The three businessmen accused of improperly influencing policy belong to President Trump's Mar-a-Lago resort in Florida.

The three businessmen accused of improperly influencing policy belong to President Trump's Mar-a-Lago resort in Florida. Alex Brandon / AP

Group Sues Trump Administration Over Secret Influence of Outsiders

Private businessmen impacted policy-making "under the shroud of darkness," group alleges.

A veterans group has filed a lawsuit against the Trump administration accusing it of secretly enabling a group of private individuals to have undue influence on decision-making at the Veterans Affairs Department, violating a decades-old federal sunshine law.

VA allowed a “council” of three individuals who belong to the President Trump-owned Florida resort Mar-a-Lago to unlawfully influence policy and personnel decisions at the department without the required vetting or transparency, VoteVets, a left-leaning veterans advocacy group, alleged in its lawsuit. The individuals’ involvement and deeply entrenched policy roles came to light in a ProPublica report that examined internal emails and documents, as well as accounts from former officials. 

The 1972 Federal Advisory Committee Act was designed to prevent the exact type of behind-the-scenes influence that the Mar-a-Lago group has exhibited, VoteVets wrote in the complaint, which was filed in the U.S. District Court the District of Columbia on Thursday. The law attempts to prevent “special interests” from driving “federal decision-making outside the light of public security, participation and debate,” the group argued. 

“When the government fails to adhere to the FACA’s requirements, public confidence in the government as a whole is diminished,” VoteVets wrote. “Where, as here, that failure relates to the provision of critical benefits to America’s veterans, the consequences are particularly stark.”

Ike Perlmutter, CEO of Marvel Entertainment; Bruce Moskowitz, an internal medicine specialist; and Marc Sherman, an attorney, are the men in question. They were allegedly involved in making personnel decisions, pushing for new programs and potentially personally benefiting from the positions for which they advocated. They had direct lines of communication to the VA secretary and chief of staff, according to internal emails and accounts obtained by ProPublica.

The report prompted swift, bipartisan concern. Rep. Tim Walz, D-Minn., ranking member of the House Veterans' Affairs Committee, launched an investigation into the group’s role at VA, requesting an array of documents and records. Sixteen Democratic senators wrote a letter to VA Secretary Robert Wilkie demanding he “right the ship” at the department and free it from “anyone’s political influence.”

A spokeswoman for Rep. Phil Roe, R-Tenn., who chairs the House Veterans' Affairs Committee, said the report demonstrated “yet another reason why the department needs permanent, strong leadership.” A spokeswoman for Sen. Johnny Isakson, R-Ga., Roe's counterpart in the Senate, said Isakson "is aware of the individuals mentioned in the story and has concerns about the effect that outside individuals may have had on the VA."

VA’s inspector general also said it was aware of the report and it was “monitoring the situation.”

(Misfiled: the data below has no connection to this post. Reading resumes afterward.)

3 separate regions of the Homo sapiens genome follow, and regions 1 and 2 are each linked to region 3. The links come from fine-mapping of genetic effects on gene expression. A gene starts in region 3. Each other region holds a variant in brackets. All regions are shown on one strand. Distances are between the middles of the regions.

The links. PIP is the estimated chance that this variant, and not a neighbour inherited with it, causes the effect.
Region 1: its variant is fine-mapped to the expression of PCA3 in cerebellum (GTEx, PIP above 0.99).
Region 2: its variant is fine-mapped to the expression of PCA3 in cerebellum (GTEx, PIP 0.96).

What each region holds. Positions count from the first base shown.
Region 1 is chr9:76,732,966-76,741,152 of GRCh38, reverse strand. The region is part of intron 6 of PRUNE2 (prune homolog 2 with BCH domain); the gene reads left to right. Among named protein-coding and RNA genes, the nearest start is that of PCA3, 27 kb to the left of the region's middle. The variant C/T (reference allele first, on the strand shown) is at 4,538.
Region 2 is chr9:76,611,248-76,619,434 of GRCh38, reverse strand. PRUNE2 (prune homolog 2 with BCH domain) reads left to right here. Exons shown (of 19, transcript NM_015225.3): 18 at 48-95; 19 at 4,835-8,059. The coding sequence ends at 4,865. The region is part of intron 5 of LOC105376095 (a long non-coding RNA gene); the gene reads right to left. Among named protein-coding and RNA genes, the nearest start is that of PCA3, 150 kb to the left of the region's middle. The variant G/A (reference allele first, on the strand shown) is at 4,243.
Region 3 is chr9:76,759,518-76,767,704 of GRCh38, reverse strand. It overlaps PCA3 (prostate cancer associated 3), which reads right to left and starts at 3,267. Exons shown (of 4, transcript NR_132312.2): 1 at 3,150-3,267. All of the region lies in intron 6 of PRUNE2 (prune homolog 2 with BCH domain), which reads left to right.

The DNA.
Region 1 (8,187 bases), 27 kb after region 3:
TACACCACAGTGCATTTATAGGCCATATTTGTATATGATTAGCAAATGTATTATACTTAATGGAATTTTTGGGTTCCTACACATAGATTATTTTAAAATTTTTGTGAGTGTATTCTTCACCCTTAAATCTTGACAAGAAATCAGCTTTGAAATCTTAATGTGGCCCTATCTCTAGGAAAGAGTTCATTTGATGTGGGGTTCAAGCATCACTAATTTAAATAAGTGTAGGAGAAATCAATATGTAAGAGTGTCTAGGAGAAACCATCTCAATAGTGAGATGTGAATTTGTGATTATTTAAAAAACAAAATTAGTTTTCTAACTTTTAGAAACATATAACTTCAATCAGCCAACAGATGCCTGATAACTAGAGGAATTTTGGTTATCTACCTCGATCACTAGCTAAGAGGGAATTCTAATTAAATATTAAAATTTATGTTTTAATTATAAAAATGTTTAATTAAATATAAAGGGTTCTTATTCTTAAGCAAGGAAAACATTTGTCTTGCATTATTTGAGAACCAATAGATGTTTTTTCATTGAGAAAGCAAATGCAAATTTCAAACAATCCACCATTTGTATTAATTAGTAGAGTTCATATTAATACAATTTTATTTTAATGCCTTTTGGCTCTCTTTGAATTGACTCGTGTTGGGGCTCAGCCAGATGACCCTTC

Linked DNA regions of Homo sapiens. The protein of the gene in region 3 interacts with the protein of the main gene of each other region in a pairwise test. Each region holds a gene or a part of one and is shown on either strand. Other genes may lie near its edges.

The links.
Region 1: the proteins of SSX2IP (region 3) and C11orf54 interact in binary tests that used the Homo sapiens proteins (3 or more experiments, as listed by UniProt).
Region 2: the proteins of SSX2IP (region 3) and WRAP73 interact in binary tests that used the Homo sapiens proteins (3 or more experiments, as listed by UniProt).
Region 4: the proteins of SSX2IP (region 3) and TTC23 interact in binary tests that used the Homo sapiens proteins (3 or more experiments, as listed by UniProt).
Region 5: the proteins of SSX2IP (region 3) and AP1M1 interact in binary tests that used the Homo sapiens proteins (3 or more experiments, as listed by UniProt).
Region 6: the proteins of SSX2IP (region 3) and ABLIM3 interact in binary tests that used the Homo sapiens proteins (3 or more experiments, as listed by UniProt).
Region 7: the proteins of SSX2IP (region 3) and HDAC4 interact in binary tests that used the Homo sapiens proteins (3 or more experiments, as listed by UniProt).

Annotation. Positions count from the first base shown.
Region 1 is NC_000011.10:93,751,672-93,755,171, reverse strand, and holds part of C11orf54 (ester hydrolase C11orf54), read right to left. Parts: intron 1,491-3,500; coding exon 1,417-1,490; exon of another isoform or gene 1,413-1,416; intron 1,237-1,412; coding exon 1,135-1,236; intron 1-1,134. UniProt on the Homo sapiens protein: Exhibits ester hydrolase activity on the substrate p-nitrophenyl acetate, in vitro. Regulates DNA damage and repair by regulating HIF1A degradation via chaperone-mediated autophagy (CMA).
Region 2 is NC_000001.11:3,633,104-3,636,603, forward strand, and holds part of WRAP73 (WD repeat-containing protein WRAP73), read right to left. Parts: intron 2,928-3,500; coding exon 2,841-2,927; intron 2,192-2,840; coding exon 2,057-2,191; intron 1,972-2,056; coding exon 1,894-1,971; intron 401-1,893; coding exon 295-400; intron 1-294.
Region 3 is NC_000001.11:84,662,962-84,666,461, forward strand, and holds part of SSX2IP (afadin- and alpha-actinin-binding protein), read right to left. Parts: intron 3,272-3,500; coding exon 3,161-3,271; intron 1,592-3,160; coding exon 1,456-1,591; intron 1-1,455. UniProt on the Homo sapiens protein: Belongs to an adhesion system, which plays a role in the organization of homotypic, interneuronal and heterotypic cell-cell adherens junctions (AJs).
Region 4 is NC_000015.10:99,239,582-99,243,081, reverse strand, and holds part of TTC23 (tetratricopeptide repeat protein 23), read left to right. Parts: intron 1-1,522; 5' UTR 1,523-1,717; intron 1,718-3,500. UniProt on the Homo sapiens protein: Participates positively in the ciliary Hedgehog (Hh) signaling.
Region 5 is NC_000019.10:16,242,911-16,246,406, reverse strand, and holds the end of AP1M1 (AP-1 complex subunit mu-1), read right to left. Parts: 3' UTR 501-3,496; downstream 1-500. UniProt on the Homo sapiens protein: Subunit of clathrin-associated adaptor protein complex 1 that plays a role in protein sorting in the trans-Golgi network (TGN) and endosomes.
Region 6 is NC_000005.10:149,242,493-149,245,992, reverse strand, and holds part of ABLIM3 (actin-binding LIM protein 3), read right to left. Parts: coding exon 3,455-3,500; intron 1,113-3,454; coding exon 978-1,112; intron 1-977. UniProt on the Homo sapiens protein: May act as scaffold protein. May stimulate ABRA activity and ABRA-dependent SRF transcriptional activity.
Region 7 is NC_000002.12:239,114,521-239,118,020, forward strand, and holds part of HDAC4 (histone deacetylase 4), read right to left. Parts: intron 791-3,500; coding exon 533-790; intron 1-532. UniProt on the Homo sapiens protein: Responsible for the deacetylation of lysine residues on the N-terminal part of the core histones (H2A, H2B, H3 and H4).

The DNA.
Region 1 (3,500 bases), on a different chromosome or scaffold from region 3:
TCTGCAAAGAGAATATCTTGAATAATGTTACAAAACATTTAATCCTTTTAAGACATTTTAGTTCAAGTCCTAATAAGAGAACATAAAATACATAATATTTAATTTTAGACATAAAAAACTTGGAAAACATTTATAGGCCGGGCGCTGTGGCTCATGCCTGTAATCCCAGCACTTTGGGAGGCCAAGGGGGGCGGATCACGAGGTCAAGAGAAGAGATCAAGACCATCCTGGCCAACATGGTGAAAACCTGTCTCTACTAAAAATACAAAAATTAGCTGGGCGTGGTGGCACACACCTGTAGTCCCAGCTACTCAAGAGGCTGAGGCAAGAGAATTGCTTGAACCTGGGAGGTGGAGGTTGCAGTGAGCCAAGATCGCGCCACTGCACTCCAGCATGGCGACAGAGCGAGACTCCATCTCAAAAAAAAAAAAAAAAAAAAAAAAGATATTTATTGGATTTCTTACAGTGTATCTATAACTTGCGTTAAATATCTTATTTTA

The advisory committee law covers “any committee, board, commission, council, conference, panel, task force, or other similar group” established by statute, the president or utilized by one or more agencies. The law requires such groups to file a charter with the General Services Administration and to follow an array of rules regarding their makeup; holding open meetings; and preservation and publication of records, studies, transcripts and other documents.

VoteVets argued in its complaint that the Mar-a-Lago members made up such a group and skirted their legal requirements. None of them have relevant experience, VoteVets said, and the full extent of their influence is unknown. The advocacy organization said it was harmed by the Mar-a-Lago council because it has deprived the group of participating in its meetings to represent its views. VoteVets asked the court to demand VA provide all documents, reports and other records relating to the group and that the individuals cease any contact with VA until they comply with FACA.

“It’s not just insulting that veterans were forced to sue the Trump administration to have a voice in its veterans policies,” said Will Fischer, VoteVets’ government relations director, “it’s dangerous, because we don’t know what other private interests may be affecting life and death decisions of veterans, under the shroud of darkness.”

The individuals told ProPublica they have “no direct influence” at the department, a denial echoed by spokespeople at VA and the White House. VoteVets, however, said the Mar-a-Lago members’ influence helped explain the firing of former secretary David Shulkin and the administration’s push to boost the private sector’s role in providing health care to veterans. Earlier this year, Trump signed into law the MISSION Act, which made it easier for more veterans to seek outside care on the government’s dime.

VA Secretary Robert Wilkie said at a Cabinet meeting on Thursday he was meeting with Office of Management and Budget Director Mick Mulvaney on Friday to discuss next steps to expand the Veterans Choice Program.

“We have the opportunity to do what has not been done in many years, and that is widen the aperture when it comes to the health choices available to veterans across the country,” Wilkie said. The secretary announced on Friday VA had partnered with Walgreens to more easily share veterans’ histories of prescriptions and immunizations. Wilkie called the “strong collaboration” the “first of its kind.”